If you are looking for an autonomous robot system that can roam freely in an enclosed space, you may want to try the extension to Wanderer called Great Wanderer. If you are looking for revolution trajectories, please try orbiter.
13 August 2012
15 February 2012
29 January 2012
19 January 2012
15 January 2012
I have noticed that there is frequently a need for a script that will move a primitive around randomly. Initially, I have seen this for animal breeders but later I have also seen robots and similar builds. The inspiration came from birds because I have not seen many bird scripts that move the birds by making them fly higher or lower. They all seem to move in a plane without changing altitude. For that, and other applications, I have made the script below to cover most geometrical areas in which a primitive can move. So far I have included:
Also, I wanted to avoid using up the timer event in the script so it can be used by developers to write their own code using the timer event.
The primitive this script resides in sets itself to physical. However, it is suggested that phantom should also be turned on to avoid collisions.
There are several applications I can think of based on the introduction:
In case you want to move a sculpted object, it is sometimes necessary to place the object inside an invisible sphere such that
llLookAt rotates the object towards the point it is currently wandering to. Otherwise, the object may not face the destination point. Wanderer also accepts some parameters which you can modify in the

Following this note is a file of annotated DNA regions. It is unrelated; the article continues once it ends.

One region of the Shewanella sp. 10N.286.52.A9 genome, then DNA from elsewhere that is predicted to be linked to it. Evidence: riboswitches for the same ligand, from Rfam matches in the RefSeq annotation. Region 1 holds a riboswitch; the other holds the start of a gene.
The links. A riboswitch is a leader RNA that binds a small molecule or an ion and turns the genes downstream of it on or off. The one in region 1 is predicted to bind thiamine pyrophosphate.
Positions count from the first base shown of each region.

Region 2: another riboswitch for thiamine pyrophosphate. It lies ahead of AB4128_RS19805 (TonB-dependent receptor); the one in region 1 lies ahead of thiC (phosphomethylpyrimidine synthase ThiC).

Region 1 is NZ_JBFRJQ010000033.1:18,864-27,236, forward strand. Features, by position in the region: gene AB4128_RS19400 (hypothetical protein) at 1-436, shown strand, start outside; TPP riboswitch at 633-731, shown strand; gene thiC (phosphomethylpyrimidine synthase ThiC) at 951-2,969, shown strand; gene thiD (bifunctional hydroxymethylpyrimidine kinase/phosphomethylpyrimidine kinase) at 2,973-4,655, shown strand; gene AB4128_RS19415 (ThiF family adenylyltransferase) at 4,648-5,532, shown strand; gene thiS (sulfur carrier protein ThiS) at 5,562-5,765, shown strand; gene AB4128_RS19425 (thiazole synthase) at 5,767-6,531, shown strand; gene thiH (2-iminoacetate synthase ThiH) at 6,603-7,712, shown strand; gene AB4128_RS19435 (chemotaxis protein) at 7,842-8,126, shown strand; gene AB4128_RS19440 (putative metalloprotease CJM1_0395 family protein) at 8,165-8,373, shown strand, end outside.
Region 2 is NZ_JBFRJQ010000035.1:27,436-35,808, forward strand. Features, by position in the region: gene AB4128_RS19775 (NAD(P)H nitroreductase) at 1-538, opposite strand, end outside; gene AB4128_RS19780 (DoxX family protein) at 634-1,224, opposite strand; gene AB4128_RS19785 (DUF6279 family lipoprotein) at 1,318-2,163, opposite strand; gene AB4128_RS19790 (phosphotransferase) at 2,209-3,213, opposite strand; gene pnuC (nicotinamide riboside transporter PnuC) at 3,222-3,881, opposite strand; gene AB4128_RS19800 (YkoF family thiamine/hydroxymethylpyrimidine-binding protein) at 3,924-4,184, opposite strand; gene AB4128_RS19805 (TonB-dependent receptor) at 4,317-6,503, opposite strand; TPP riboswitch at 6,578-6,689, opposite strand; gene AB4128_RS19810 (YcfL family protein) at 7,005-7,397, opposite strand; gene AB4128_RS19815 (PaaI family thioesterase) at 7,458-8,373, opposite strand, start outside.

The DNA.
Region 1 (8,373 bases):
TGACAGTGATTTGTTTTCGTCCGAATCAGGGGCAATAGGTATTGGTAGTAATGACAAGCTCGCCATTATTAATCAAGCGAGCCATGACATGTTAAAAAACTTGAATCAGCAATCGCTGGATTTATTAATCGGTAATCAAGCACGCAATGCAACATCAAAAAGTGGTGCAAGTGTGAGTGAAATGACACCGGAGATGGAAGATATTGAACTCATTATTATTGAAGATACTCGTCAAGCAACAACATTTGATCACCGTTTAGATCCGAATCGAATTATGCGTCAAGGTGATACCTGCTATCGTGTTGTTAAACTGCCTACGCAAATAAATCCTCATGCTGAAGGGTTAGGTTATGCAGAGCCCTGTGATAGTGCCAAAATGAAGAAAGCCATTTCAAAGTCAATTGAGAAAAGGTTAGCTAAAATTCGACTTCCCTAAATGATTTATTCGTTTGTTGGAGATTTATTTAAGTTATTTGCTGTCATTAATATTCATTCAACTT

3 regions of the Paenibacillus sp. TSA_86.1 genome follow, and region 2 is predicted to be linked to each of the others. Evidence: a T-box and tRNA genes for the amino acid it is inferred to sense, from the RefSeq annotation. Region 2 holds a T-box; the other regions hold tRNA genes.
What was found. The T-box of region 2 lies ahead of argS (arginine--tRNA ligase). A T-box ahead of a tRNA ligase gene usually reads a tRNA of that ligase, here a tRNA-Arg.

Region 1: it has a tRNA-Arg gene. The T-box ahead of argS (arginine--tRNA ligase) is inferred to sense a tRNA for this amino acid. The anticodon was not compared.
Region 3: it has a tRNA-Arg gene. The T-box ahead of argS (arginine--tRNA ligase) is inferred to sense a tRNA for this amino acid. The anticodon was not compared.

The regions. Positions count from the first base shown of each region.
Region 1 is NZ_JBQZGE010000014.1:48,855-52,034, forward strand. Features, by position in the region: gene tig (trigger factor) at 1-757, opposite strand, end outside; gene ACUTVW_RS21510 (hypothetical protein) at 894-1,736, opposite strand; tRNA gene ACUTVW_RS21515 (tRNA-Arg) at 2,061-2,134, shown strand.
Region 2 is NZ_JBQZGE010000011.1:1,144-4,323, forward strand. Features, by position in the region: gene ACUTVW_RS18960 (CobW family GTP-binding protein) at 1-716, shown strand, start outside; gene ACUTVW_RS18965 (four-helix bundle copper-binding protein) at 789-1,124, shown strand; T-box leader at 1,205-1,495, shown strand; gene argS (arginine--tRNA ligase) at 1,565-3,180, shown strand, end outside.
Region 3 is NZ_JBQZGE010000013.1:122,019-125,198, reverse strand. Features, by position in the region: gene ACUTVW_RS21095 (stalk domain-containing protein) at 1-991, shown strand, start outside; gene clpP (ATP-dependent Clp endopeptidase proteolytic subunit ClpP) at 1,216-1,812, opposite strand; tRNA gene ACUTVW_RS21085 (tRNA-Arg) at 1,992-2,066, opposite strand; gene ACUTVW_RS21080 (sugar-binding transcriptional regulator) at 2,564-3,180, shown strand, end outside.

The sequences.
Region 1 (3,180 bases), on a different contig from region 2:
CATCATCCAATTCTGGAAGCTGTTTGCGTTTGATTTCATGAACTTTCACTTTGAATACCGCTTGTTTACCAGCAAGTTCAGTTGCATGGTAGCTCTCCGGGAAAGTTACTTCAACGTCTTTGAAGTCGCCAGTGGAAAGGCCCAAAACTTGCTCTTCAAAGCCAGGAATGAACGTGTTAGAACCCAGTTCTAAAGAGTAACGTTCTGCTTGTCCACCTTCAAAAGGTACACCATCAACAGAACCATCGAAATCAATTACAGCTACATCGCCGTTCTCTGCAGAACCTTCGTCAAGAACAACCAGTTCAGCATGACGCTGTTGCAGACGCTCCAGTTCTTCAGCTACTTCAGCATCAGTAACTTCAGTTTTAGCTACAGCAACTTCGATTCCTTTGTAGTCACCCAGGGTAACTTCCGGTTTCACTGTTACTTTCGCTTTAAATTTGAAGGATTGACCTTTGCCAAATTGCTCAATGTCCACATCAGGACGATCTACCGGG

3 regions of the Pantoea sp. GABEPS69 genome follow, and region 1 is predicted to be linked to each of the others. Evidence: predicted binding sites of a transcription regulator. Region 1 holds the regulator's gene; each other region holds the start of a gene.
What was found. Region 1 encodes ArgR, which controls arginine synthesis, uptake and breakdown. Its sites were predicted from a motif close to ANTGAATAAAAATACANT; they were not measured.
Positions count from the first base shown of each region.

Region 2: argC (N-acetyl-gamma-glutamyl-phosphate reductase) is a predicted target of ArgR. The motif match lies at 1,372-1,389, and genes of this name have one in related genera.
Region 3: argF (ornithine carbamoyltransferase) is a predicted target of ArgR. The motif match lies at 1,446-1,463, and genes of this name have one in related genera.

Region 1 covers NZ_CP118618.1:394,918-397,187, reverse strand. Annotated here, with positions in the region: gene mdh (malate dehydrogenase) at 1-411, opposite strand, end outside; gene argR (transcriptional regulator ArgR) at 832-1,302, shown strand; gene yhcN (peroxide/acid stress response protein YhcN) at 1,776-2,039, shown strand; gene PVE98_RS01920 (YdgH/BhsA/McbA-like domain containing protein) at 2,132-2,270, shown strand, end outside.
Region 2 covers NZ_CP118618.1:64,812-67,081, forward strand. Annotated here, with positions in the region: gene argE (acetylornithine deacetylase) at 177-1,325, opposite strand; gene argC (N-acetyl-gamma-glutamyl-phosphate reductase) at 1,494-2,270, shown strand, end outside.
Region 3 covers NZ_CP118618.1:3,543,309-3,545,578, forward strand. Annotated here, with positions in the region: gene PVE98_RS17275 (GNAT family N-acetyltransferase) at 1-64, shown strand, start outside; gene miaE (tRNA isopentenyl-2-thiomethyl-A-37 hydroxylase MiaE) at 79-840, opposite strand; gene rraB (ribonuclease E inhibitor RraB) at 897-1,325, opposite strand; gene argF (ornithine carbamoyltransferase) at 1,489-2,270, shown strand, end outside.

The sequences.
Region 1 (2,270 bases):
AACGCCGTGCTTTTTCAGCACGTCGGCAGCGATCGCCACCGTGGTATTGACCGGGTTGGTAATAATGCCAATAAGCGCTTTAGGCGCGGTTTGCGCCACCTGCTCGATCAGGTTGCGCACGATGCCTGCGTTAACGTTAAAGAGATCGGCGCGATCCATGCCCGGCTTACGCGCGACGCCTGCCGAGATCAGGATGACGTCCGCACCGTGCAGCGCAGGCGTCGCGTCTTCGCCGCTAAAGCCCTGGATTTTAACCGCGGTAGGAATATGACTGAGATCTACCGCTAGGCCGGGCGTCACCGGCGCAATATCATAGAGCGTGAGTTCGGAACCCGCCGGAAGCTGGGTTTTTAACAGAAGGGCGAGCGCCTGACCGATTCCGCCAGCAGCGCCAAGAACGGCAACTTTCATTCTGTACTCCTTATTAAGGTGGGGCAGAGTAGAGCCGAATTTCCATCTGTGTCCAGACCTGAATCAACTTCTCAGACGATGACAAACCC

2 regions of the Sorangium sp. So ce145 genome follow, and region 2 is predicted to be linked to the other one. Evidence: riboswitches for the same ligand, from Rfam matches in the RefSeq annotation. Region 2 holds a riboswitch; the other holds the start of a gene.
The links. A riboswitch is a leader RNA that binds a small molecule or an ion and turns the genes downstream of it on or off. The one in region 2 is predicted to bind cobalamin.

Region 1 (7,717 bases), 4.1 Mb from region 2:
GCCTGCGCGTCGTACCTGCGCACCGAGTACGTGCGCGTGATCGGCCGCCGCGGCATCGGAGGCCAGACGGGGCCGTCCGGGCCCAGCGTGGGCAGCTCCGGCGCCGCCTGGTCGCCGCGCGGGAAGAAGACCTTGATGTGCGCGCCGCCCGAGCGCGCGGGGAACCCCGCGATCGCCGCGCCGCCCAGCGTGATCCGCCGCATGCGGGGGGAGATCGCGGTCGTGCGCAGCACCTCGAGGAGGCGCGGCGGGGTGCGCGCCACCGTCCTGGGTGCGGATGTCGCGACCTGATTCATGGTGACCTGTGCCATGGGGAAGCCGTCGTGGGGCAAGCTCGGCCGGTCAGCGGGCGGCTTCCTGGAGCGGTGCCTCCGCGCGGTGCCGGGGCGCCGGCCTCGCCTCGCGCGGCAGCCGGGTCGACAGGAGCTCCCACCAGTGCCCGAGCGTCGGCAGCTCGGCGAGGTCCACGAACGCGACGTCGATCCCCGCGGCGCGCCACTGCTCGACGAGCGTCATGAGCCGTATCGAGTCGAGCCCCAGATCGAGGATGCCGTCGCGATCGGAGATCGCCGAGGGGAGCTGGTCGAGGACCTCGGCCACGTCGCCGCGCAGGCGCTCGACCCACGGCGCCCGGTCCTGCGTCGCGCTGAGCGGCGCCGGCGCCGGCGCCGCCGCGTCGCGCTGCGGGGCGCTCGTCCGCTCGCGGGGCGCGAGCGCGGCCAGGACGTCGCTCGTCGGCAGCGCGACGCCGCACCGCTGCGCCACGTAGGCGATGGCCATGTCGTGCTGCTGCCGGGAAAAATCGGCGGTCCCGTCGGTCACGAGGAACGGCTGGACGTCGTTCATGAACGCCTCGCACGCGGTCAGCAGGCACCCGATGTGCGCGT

CONFIGURATION part of the code.
The local axis of the invisible sphere must be calibrated so that it is aligned with the perceptual “front” of the object. This is because
llLookAt, by definition, rotates the object to point its forward () axis towards a given point. This sometimes conflicts with sculpts because it is not always the case that the of the root prim is aligned with the perceptual “front” of the object.
The local axis of the object contained in the sphere must point upward. This is because
llLookAt rotates the object so that the axis points downward (or as the specification vaguely puts it, “below the horizon”).
The trigonometric functions are decent enough to generate the needed points, however they come at the price of having a cluster of points build up near the centre of the circle or sphere.
The overly cited Wolfram method is to change the equations so that the square root of the radius is taken instead:
However, that is neither proven or explained. In fact, if we do it the Wolfram way, and plot the points, we get an accumulation of points around the bisectrices of the axes:
If you have a keen eye, you can observe that the points are clustered around the green lines. This does not happen with the sampling method.
In order to do it the sampling way: first, the circle is circumscribed within a square and then points are generated within that square. Then, we check to see whether each of the generated points within that square are within the circle and we eliminate those that are not.
This method is called sampling by rejecting the points that fall outside the bounds of the circle or sphere. The drawback using this method is a slight computational impact: if the randomly selected point falls outside the geometric shape, then a new point has to be generated, hopefully this time within the area of that shape.
The way we do this is using a recursive function that first generates the point, then tests if the point is within the bounds of the geometric shape and if it is, it is returned. If it falls outside the geometric shape, then we call the function again to generate a new point.
The examples use a circle point generator but you can find more generators on the fuss point-generation page.